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The Science Behind The Belt

Mar 26, 2021

By: Chad Burnham, DPT, FAFS, CSCS

 Belts Do Not Weaken Your Core…Lack Of Training Does!

There are many reasons that someone might wear a weightlifting belt. We mainly see weightlifting belts being used on bodybuilders, powerlifters and high-level athletes. I am sure that as you are reading this you are thinking of some of the people that you have seen wearing these belts. You are probably also wondering how these belts actually work and if they are as effective as people say. Well, the short answer is yes, and I am going to tell you that it is more involved than just tightening that belt up around your waist and throwing some weight around.

A weightlifting belt is a great tool and is used to aid in additional stabilization of the spine during lifting. A weightlifting belt is not a replacement for protecting an individual against poor posture, technique or improper abdominal bracing during lifts. This is important to note! We will discuss later on the importance of foundational core strength in “beltless” lifting, as well as how a weightlifting belt can only improve safety and overall performance during certain types of training.

There are many reasons a weightlifting belt works while utilizing them during lifting. Weightlifting belts can increase intra-abdominal pressure (IAP), reduce compressive load on the lumbar spine, as well as improve muscle activation during lifting activity.

The most effective technique for creating lumbar stabilization during any submaximal or maximal lift is the ability to create proper abdominal bracing. Without the ability to perform a proper abdominal brace during lifting, a belt will not be an effective tool and will not serve to provide any additional stabilization to the lumbar spine.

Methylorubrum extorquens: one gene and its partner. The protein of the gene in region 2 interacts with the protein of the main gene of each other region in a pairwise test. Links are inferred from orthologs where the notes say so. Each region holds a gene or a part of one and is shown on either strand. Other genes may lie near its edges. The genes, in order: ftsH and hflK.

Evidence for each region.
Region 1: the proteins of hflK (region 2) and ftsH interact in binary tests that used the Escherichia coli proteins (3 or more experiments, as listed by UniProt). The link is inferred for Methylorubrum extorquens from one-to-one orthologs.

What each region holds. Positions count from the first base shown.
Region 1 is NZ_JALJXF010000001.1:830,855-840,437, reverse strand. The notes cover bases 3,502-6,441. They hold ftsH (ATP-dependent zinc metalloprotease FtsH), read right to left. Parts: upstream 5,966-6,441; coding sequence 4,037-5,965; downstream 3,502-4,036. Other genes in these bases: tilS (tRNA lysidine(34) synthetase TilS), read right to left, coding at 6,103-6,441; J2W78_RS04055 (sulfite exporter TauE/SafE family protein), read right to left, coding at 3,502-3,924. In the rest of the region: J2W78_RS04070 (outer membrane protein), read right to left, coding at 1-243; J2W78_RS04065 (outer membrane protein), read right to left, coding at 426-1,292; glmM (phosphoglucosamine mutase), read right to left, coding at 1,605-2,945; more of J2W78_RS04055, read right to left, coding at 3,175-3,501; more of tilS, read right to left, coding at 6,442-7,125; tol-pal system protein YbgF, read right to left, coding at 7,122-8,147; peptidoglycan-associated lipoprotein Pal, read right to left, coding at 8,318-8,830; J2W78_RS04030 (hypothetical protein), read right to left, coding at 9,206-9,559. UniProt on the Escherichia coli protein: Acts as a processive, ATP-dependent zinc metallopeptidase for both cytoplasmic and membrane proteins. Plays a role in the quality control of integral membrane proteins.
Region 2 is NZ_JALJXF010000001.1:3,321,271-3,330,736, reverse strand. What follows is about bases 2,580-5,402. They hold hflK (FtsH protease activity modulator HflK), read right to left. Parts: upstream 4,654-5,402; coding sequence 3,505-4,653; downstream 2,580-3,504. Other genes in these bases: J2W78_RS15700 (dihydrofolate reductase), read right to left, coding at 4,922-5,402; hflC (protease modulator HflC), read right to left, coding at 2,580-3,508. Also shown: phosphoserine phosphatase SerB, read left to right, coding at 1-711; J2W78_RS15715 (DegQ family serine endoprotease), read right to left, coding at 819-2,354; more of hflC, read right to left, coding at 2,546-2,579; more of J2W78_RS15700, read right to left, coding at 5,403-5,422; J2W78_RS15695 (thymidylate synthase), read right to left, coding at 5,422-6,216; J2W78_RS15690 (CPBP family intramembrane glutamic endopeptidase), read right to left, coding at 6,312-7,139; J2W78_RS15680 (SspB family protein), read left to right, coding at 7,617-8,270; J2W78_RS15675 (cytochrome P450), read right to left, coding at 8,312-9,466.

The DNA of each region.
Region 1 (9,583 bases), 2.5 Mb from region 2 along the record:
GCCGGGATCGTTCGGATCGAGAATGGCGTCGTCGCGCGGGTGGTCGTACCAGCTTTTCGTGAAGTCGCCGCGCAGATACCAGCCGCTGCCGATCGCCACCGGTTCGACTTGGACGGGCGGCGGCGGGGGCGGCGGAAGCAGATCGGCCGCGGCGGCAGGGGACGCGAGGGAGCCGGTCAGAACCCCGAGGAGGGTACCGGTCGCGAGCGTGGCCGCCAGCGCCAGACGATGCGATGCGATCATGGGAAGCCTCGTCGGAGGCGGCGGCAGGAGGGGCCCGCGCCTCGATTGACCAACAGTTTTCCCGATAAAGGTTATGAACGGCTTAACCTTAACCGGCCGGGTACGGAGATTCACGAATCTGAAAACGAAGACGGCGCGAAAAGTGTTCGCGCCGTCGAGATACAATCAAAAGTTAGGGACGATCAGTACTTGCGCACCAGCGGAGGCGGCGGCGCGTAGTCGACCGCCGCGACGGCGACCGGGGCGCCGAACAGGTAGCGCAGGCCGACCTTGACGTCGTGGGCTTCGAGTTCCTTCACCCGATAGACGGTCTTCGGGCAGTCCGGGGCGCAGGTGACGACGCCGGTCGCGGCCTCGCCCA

Proper abdominal bracing involves a breathing technique known as diaphragmatic breathing, which can also be called belly breathing or abdominal breathing. The diaphragm is a dome shaped muscle just beneath the ribs and plays an important role in breathing, especially during abdominal bracing. When you inhale the diaphragm contracts and moves downward toward your belly. This technique will result in a natural increase in intra-abdominal pressure as well as activation of the core stabilizing muscles that can include the obliques, transverse abdominus, quadratus lumborum and even the pelvic floor muscles.

It is important to note that by increasing your own intra-abdominal pressure through diaphragmatic breathing there can not only be increased core stability, but you have now created your own “natural” internal weightlifting belt. By adding a weightlifting belt and expanding your belly into the belt, you will produce a faster rate of IAP during the initial surge of lifting. During this stage IAP can be increased by 25-40%, creating more stability and further decreasing spinal compressive forces.

Spinal compressive forces is causally related to the quality of the IAP produced during lifting. As the weightlifting belt increases, the body’s “natural” IAP during lifting this also results in better trunk muscle activation. Better trunk muscle activation can result in better lumbar spine stability as well as decrease the compressive loads to the lumbar spine and the perception of effort during the lift.

Weightlifting belts can be an effective training tool and can not only result in bigger lifts, but also reduce the risk of injury through additional stability of the lumbar spine. With that being said, a weightlifting belt is exactly that…a tool and not a supplement or a crutch to an already weak core. A strong core, proper breathing techniques and movement techniques should all be developed as a foundation before relying on a belt for additional support during sub-maximal and maximal lifts.


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